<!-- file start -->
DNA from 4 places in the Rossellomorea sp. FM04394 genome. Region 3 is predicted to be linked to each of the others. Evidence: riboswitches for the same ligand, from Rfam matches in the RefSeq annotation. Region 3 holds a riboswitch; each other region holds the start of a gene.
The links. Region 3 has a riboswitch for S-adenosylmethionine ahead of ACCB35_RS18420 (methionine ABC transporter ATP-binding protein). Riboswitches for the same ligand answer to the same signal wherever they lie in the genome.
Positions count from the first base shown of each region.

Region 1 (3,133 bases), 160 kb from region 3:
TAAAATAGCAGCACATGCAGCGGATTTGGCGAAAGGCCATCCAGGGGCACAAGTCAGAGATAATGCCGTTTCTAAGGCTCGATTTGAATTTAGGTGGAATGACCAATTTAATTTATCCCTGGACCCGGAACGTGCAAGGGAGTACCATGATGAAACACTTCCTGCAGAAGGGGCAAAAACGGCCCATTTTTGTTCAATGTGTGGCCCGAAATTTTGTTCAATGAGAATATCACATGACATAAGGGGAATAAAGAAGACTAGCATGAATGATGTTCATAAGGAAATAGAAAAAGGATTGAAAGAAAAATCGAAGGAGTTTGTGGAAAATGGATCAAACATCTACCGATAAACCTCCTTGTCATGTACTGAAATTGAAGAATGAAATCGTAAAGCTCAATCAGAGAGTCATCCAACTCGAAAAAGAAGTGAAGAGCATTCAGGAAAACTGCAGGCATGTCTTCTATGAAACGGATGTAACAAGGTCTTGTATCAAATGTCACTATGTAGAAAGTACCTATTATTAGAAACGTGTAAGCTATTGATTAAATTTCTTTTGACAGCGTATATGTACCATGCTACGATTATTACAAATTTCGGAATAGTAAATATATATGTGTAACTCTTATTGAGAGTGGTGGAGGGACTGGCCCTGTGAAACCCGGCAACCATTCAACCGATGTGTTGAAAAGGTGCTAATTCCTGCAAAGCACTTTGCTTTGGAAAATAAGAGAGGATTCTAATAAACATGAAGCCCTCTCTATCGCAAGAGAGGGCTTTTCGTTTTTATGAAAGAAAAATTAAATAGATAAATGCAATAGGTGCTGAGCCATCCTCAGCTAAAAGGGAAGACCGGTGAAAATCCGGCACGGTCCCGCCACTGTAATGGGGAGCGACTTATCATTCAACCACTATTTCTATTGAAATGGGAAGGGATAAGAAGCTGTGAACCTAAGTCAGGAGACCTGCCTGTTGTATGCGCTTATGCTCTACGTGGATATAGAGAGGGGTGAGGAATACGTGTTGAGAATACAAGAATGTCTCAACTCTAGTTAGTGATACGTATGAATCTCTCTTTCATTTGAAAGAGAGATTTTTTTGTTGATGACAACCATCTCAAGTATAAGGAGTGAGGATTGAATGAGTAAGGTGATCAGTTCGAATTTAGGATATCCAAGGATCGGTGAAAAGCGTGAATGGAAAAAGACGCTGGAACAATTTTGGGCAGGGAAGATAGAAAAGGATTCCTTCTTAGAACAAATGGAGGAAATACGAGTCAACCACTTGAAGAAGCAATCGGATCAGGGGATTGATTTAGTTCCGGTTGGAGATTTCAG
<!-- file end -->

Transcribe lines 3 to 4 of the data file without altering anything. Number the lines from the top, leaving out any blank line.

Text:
Positions count from the first base shown of each region.

Region 1 (3,133 bases), 160 kb from region 3: